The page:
Conceived as an imagined history of the Chabon Scientific Company, whose ads for model rockets appeared at the back of American magazines in the late ’50s, Michael Chabon’s latest novel presents as a fake memoir in which the author’s self-named avatar acts as bedside confessor to his dying grandfather. Thanks to a speedball of mortality and medication, a man once reticent about the details of a life that took him from Philadelphia’s Jewish quarter to tracking down Nazi scientists during the war to a gig as an aerospace engineer to serving time in a New York prison to snake-hunting in a Florida retirement community, finds himself in an effusive frame of mind.
“I’m sure it’s a perfect metaphor for something. Start with that,” his grandfather says about the fact that his 1915 birth occurred during a lunar eclipse. Chabon obliges with an epigraph from Wernher von Braun, the Nazi inventor of the V-2 rocket—“built as a ship to loft us to the very edge of heaven” but used “as a messenger of hell”—who was later brought to America to work on the Apollo 11 mission. The moon is everywhere in Moonglow, both descriptively and as a reminder of that pinnacle of American mid-century aspirationalism, an event Chabon’s space- and moon-loving grandfather refuses to watch owing to its association with von Braun, his chief target during the war.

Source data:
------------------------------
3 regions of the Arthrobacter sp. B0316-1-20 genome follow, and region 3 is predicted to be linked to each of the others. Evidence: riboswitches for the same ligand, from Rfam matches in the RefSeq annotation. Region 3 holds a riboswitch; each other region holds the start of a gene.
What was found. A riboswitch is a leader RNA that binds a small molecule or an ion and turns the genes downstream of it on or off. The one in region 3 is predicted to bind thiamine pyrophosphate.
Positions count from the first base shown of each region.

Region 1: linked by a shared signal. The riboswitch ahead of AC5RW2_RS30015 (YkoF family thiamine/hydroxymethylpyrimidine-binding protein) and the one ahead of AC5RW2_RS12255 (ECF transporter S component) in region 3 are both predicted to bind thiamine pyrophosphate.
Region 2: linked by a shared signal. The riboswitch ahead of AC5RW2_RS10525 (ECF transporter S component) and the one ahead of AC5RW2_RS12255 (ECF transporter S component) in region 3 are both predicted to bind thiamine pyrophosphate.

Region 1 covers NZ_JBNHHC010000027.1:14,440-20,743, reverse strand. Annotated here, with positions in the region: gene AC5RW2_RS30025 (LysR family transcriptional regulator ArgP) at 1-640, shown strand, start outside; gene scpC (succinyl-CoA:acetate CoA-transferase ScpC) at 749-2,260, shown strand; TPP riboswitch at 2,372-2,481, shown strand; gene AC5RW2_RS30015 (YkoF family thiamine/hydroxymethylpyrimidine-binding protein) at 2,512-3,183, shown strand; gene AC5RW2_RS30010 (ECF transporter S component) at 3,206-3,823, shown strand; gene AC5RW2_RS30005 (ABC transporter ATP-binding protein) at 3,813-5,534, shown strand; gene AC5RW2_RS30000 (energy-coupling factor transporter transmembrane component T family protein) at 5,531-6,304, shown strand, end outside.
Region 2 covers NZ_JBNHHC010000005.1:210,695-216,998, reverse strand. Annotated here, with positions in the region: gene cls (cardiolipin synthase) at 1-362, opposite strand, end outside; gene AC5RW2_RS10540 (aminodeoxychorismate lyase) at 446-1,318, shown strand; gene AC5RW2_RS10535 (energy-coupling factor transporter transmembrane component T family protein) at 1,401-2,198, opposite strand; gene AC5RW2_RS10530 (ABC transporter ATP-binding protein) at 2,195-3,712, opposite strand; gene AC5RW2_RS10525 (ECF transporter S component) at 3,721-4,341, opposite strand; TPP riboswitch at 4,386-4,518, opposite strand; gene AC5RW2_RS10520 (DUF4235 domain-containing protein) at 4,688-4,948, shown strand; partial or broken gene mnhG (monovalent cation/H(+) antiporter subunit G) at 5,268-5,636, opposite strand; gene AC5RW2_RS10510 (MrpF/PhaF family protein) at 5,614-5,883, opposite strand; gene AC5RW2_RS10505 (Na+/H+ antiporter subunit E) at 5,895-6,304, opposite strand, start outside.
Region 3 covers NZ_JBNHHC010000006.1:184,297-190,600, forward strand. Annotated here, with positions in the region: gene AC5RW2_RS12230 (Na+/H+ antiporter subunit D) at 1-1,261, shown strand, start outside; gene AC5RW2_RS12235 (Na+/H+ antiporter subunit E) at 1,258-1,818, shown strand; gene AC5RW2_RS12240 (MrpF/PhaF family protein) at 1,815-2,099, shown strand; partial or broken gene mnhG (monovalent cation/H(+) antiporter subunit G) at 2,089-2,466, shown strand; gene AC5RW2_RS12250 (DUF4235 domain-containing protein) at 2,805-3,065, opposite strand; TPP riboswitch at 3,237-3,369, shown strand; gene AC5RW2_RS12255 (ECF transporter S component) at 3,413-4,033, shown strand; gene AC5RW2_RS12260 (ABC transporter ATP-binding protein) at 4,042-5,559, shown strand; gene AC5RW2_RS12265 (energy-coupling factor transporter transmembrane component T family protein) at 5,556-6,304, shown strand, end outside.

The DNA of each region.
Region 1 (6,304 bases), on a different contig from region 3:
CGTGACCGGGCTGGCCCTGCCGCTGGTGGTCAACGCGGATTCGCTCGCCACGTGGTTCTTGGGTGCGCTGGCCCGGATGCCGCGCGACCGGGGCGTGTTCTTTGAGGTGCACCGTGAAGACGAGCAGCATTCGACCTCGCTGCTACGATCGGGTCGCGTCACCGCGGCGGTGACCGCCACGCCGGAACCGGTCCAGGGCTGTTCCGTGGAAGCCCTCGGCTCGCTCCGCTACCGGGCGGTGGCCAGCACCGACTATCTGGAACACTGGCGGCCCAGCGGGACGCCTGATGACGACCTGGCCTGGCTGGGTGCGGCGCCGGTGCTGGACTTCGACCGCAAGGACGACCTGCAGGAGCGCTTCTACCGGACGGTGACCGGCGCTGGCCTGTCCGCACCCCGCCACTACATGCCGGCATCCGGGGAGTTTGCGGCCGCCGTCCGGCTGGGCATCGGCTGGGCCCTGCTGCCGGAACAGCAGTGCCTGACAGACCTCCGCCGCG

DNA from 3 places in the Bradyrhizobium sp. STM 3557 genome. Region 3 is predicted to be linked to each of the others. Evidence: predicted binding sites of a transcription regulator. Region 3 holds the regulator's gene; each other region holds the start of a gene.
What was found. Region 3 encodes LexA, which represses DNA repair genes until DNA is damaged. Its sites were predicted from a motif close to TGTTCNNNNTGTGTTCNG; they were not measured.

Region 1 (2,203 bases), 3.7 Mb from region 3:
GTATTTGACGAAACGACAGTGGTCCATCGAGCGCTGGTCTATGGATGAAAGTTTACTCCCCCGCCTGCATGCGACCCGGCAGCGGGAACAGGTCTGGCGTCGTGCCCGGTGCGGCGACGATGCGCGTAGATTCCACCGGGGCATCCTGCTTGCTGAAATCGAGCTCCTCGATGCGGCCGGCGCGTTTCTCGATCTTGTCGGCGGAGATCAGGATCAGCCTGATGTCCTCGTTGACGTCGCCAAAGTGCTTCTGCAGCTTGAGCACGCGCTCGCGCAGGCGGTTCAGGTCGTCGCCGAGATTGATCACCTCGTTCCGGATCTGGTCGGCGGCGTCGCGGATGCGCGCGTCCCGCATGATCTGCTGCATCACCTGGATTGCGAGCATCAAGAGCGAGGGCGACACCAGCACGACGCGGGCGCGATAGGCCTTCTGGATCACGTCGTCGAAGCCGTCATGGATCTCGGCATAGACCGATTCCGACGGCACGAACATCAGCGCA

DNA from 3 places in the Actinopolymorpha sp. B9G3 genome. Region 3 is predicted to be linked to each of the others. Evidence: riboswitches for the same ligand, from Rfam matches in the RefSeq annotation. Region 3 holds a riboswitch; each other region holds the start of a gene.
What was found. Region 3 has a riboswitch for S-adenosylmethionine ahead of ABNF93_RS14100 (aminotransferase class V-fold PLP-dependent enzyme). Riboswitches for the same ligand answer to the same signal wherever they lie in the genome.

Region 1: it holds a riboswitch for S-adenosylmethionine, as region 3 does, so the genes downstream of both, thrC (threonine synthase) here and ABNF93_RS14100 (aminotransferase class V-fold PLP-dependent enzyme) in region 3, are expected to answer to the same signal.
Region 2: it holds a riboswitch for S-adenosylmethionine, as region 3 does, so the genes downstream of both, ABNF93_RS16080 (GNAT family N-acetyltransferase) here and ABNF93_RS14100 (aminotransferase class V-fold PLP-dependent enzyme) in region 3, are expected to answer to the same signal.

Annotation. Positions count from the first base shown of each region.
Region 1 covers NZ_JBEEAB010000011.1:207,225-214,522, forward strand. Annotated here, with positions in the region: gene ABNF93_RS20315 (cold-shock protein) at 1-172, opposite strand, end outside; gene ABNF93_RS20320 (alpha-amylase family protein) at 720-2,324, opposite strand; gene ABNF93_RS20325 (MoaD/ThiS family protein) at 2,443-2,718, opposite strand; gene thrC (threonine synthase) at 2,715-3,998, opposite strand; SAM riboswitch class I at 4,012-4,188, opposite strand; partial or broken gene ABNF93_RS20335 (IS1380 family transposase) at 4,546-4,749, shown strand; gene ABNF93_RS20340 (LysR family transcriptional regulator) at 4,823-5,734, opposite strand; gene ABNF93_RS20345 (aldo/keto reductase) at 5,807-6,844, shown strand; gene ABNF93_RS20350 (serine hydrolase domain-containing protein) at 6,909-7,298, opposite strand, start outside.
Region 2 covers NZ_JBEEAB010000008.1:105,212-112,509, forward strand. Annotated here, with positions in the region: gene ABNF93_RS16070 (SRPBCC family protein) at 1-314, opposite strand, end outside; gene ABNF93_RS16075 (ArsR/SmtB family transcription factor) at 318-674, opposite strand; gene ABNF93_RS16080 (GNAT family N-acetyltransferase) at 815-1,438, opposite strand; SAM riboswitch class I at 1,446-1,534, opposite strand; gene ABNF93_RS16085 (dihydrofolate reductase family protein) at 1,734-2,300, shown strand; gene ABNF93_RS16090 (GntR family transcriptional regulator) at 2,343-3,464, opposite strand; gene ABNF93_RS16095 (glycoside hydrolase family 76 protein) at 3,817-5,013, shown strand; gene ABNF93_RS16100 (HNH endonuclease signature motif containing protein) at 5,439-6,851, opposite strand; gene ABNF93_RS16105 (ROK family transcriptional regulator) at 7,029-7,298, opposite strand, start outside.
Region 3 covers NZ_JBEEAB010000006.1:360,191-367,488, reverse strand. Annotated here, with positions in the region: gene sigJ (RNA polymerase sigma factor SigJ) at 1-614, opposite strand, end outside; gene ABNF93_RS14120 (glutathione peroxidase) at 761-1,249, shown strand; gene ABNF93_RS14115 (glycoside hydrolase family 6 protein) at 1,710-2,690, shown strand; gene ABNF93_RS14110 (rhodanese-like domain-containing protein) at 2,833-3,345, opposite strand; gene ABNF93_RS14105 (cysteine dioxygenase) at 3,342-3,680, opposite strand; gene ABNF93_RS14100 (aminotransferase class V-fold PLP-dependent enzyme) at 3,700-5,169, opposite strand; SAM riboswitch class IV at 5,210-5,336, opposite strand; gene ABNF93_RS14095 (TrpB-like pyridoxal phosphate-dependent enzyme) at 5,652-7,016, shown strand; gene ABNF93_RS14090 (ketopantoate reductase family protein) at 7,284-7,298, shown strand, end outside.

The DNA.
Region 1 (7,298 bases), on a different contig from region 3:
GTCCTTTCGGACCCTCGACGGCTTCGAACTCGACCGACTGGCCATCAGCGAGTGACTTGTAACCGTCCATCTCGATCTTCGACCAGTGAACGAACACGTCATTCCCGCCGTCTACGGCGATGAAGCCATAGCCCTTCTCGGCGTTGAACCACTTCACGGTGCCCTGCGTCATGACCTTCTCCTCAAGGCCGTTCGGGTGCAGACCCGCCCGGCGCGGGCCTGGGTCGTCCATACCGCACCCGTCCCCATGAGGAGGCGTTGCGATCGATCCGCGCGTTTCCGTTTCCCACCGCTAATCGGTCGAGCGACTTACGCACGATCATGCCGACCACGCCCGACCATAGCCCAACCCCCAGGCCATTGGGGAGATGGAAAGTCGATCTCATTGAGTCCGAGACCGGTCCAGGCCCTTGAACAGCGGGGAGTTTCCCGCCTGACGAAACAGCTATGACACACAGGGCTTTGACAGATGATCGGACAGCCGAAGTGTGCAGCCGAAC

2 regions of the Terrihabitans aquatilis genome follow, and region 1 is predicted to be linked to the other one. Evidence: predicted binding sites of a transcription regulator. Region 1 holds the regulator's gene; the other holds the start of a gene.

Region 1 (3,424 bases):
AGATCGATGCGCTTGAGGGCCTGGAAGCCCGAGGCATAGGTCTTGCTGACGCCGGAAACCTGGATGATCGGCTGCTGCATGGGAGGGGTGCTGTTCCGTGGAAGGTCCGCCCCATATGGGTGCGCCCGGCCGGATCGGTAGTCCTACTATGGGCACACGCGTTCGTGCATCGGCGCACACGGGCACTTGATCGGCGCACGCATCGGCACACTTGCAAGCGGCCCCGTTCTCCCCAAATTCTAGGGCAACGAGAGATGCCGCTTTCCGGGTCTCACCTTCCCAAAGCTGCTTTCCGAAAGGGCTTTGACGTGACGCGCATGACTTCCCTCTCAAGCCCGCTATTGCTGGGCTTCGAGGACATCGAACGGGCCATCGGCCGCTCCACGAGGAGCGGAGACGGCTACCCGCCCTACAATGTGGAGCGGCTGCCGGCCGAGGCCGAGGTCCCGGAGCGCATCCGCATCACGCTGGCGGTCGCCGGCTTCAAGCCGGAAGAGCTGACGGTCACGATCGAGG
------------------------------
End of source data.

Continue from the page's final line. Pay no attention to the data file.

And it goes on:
The moon’s cycles also contribute to “the ebb and flood of sanity” that will eventually land Chabon’s French grandmother, who came to America with her daughter in tow after her family perished in the Holocaust, in a state psychiatric hospital.
Chabon’s writing is what, in a generous frame of mind, you’d call “rich.” But despite some affecting moments, the novel’s barrage of detail and digression often feels suffocating—like being trapped with someone who talks over your stifled yawns as he snaps his 20th tray of vacation slides into place. In previous novels, which include the Pulitzer Prize-winning The Amazing Adventures of Kavalier & Clay, this was mitigated to some degree by complex plotting. As a series of set pieces, Moonglow offers no such relief, despite a promising early scene in which Chabon’s enraged grandfather attempts to strangle his boss with a telephone cord. By the time we come to learn of the circumstances around that assault, however, the novel’s narrative boosters, and our curiosity, have largely been shed.